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Showing posts from November, 2015

Ontario overestimates deficit -- for the seventh year in a row

Shocker.  The Ontario government is forecasting that it will beat its deficit forecast -- for the seventh year in a row.
The deficit for this year is forecast in the province's Fall Economic Outlook and Fiscal Review to be $1 billion less than forecast in the spring 2015 Budget.  The forecast for next year is already $300 million less than in the 2015 Budget.  That would make eight years in a row.
For this year, the decline in the deficit was driven by higher than expected revenue ($1.245 billion more revenue,  primarily due to an underestimation of revenue from the Hydro sell-off and $600 million higher than forecast revenue from personal income and land transfer taxes).  Lower than expected interest expense on debt ($140 million) has also helped. 
Program spending however is $397 million higher than expected.  The major in-year increases in spending compared with the 2015 Budget are in two areas, the Hydro privatization and the new Green Investment Fund:

The Liberals usually end up …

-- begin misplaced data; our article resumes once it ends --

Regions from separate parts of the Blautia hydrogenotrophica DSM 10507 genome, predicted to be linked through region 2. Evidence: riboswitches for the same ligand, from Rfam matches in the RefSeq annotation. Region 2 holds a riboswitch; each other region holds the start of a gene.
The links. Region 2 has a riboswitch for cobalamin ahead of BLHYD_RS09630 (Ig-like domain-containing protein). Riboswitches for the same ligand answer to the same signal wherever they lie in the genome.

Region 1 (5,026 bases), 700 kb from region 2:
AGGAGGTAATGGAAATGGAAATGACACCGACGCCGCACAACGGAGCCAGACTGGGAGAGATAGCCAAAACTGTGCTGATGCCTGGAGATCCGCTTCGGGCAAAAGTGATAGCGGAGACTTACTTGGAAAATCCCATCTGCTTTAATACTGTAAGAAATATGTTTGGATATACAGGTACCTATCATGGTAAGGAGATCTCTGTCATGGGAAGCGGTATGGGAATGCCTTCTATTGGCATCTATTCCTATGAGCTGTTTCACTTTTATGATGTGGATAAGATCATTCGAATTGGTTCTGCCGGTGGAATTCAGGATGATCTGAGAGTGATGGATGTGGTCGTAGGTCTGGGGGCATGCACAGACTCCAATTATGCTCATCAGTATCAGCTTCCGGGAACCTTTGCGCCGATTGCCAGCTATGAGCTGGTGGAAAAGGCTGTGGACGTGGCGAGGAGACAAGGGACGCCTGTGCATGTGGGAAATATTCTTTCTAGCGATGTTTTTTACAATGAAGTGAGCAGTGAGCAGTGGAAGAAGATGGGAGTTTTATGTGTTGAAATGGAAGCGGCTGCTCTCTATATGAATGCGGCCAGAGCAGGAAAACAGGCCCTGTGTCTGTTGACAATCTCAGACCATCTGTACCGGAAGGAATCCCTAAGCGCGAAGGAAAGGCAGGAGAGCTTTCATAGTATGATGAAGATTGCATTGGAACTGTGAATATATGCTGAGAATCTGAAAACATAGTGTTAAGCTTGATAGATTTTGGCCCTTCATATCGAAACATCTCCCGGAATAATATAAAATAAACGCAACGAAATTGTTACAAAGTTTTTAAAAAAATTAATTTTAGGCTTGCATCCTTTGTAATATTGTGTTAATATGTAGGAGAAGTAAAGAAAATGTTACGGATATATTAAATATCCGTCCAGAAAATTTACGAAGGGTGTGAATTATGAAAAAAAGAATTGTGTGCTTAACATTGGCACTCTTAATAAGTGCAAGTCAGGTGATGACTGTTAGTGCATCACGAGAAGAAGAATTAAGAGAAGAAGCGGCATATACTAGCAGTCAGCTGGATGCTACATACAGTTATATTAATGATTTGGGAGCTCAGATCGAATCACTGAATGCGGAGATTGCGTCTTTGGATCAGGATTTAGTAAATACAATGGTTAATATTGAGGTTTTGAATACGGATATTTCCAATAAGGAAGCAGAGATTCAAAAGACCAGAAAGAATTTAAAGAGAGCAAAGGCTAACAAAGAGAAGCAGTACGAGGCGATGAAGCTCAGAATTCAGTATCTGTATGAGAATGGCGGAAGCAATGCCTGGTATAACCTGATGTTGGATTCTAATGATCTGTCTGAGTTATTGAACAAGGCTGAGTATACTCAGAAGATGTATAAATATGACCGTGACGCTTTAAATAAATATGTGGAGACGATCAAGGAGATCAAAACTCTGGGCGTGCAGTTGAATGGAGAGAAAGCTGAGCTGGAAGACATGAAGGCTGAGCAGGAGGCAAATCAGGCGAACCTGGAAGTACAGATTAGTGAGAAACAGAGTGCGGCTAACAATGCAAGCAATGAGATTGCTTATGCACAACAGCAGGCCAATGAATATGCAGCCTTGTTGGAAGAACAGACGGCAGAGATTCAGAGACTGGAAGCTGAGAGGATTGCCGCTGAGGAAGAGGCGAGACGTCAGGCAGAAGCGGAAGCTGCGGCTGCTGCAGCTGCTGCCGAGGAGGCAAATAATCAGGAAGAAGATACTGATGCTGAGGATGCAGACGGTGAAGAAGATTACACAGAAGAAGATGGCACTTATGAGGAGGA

Canadian hospital funding now 25% more than Ontario funding

Provincial government per capita expenditures on hospitals continue to decline.  This is the third year of absolute decline according to Canadian Institute for Health Information (CIHI) data.

Of course hospital services are also affected by inflation, like other services.  One way to measure this is the total health care price index.   CIHI  reports the health care implicit price index over this three year period has increased by approximately 8.3% (160.9/148.6). That is equal to about 2.7% per year.
This inflation means the 2012/13 per capita hospital funding would have to increase to $1,534.95 in 2015/16 just to keep up with increasing health care prices.  Instead the government expended just $1395.73.
In other words, in three short years, the government has reduced real spending on hospital services by 9.1% per person ($1395.73/ $1534.95). If we considered the impact of an aging population on hospital costs (usually put at about 1% per year in extra costs), the real cut in funding wou…